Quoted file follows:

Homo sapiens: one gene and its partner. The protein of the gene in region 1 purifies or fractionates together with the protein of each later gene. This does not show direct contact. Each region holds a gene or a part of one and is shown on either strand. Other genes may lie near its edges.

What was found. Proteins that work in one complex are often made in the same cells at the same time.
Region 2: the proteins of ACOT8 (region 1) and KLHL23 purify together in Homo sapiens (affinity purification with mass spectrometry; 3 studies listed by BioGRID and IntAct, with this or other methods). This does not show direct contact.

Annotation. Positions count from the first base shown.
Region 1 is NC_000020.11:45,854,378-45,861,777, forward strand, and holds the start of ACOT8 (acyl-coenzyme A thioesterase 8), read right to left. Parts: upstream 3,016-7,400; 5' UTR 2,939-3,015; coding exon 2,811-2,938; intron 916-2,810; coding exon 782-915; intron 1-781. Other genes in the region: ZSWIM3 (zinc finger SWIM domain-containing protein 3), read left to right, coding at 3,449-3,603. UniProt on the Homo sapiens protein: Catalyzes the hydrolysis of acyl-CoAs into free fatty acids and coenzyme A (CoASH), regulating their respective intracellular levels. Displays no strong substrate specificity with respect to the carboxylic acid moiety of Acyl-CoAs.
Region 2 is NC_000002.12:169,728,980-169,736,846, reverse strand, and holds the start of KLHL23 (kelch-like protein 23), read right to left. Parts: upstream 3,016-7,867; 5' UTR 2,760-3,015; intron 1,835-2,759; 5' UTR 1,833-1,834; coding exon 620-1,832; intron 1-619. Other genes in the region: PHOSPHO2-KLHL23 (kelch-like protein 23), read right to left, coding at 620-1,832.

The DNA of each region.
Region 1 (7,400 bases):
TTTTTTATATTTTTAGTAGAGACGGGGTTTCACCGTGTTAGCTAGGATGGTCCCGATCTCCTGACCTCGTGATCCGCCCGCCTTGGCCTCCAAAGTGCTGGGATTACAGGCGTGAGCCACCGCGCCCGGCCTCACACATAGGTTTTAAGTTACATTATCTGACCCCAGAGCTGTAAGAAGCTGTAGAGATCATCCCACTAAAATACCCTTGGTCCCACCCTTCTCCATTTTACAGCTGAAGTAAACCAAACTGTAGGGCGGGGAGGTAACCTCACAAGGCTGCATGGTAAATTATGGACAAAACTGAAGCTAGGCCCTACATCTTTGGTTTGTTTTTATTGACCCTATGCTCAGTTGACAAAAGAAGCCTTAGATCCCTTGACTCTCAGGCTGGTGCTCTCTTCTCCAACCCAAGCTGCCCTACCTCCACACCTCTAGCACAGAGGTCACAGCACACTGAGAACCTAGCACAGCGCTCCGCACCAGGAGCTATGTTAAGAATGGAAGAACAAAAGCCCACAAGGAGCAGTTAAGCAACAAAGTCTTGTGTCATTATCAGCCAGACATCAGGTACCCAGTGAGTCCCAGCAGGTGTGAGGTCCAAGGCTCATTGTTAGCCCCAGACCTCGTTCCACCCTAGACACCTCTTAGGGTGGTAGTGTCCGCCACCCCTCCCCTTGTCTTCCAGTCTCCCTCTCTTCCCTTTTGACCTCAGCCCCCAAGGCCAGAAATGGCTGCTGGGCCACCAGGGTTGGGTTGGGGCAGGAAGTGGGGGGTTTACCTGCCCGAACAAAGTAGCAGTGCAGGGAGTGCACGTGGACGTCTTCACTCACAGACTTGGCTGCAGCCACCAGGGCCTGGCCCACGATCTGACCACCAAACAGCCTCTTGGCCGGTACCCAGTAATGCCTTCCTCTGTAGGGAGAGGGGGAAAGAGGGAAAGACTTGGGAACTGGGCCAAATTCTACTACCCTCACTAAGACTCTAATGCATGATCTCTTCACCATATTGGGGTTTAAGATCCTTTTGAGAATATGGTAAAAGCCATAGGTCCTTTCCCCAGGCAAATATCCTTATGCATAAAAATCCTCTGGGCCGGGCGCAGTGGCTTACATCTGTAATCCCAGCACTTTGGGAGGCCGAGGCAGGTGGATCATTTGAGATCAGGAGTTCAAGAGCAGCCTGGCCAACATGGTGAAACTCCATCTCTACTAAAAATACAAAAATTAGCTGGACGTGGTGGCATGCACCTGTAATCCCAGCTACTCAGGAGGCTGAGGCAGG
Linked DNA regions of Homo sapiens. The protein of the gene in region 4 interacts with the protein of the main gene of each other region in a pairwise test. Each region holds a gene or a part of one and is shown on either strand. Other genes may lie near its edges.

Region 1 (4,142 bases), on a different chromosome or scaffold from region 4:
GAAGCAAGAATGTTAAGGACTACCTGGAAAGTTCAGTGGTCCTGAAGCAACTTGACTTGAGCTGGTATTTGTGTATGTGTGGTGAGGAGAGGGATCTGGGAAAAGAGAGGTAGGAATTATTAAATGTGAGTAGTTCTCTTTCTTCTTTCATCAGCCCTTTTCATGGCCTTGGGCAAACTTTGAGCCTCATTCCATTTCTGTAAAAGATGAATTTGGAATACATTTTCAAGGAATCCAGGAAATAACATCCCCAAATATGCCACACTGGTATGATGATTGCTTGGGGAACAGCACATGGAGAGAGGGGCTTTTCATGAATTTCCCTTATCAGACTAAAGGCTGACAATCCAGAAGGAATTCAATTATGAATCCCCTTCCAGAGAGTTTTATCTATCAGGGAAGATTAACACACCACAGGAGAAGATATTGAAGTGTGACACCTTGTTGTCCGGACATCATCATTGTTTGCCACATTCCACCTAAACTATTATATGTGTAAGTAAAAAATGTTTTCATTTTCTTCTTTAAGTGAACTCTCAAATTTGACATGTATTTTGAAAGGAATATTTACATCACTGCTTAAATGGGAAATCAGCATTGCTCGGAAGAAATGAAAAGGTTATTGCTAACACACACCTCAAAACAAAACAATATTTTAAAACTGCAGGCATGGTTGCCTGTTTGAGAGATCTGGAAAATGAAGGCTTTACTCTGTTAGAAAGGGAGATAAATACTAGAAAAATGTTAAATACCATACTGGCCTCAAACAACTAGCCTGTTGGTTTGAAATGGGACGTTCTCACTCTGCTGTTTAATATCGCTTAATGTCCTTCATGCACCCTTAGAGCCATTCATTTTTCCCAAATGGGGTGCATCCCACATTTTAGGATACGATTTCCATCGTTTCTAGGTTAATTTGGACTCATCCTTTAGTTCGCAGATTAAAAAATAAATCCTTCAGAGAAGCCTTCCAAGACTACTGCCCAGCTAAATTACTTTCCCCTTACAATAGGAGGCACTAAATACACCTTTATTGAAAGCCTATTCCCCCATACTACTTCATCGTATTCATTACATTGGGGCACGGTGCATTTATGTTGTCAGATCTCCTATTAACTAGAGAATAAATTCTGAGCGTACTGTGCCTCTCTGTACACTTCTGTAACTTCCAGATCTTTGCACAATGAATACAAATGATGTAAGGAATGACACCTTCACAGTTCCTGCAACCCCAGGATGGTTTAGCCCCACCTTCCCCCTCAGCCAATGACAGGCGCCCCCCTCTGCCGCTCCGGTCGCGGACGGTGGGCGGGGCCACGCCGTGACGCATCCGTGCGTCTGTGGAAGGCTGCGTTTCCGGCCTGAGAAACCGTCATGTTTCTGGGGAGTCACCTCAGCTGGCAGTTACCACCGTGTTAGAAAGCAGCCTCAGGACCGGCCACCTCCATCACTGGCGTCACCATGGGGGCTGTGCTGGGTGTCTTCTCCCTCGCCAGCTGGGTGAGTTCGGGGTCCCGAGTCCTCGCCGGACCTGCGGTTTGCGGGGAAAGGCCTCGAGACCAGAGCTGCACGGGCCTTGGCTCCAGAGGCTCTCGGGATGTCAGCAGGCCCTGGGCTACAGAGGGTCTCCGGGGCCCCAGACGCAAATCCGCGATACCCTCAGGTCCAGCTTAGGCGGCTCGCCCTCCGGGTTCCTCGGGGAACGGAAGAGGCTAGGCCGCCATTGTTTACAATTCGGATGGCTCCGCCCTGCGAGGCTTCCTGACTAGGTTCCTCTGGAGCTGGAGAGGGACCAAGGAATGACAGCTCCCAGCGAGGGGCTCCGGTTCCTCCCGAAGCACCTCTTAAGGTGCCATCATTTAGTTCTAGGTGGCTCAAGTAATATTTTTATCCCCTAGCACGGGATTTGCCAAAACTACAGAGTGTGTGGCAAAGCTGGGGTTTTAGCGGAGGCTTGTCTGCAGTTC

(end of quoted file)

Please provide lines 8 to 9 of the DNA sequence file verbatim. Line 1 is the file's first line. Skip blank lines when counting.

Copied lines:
Region 1 (7,400 bases):
TTTTTTATATTTTTAGTAGAGACGGGGTTTCACCGTGTTAGCTAGGATGGTCCCGATCTCCTGACCTCGTGATCCGCCCGCCTTGGCCTCCAAAGTGCTGGGATTACAGGCGTGAGCCACCGCGCCCGGCCTCACACATAGGTTTTAAGTTACATTATCTGACCCCAGAGCTGTAAGAAGCTGTAGAGATCATCCCACTAAAATACCCTTGGTCCCACCCTTCTCCATTTTACAGCTGAAGTAAACCAAACTGTAGGGCGGGGAGGTAACCTCACAAGGCTGCATGGTAAATTATGGACAAAACTGAAGCTAGGCCCTACATCTTTGGTTTGTTTTTATTGACCCTATGCTCAGTTGACAAAAGAAGCCTTAGATCCCTTGACTCTCAGGCTGGTGCTCTCTTCTCCAACCCAAGCTGCCCTACCTCCACACCTCTAGCACAGAGGTCACAGCACACTGAGAACCTAGCACAGCGCTCCGCACCAGGAGCTATGTTAAGAATGGAAGAACAAAAGCCCACAAGGAGCAGTTAAGCAACAAAGTCTTGTGTCATTATCAGCCAGACATCAGGTACCCAGTGAGTCCCAGCAGGTGTGAGGTCCAAGGCTCATTGTTAGCCCCAGACCTCGTTCCACCCTAGACACCTCTTAGGGTGGTAGTGTCCGCCACCCCTCCCCTTGTCTTCCAGTCTCCCTCTCTTCCCTTTTGACCTCAGCCCCCAAGGCCAGAAATGGCTGCTGGGCCACCAGGGTTGGGTTGGGGCAGGAAGTGGGGGGTTTACCTGCCCGAACAAAGTAGCAGTGCAGGGAGTGCACGTGGACGTCTTCACTCACAGACTTGGCTGCAGCCACCAGGGCCTGGCCCACGATCTGACCACCAAACAGCCTCTTGGCCGGTACCCAGTAATGCCTTCCTCTGTAGGGAGAGGGGGAAAGAGGGAAAGACTTGGGAACTGGGCCAAATTCTACTACCCTCACTAAGACTCTAATGCATGATCTCTTCACCATATTGGGGTTTAAGATCCTTTTGAGAATATGGTAAAAGCCATAGGTCCTTTCCCCAGGCAAATATCCTTATGCATAAAAATCCTCTGGGCCGGGCGCAGTGGCTTACATCTGTAATCCCAGCACTTTGGGAGGCCGAGGCAGGTGGATCATTTGAGATCAGGAGTTCAAGAGCAGCCTGGCCAACATGGTGAAACTCCATCTCTACTAAAAATACAAAAATTAGCTGGACGTGGTGGCATGCACCTGTAATCCCAGCTACTCAGGAGGCTGAGGCAGG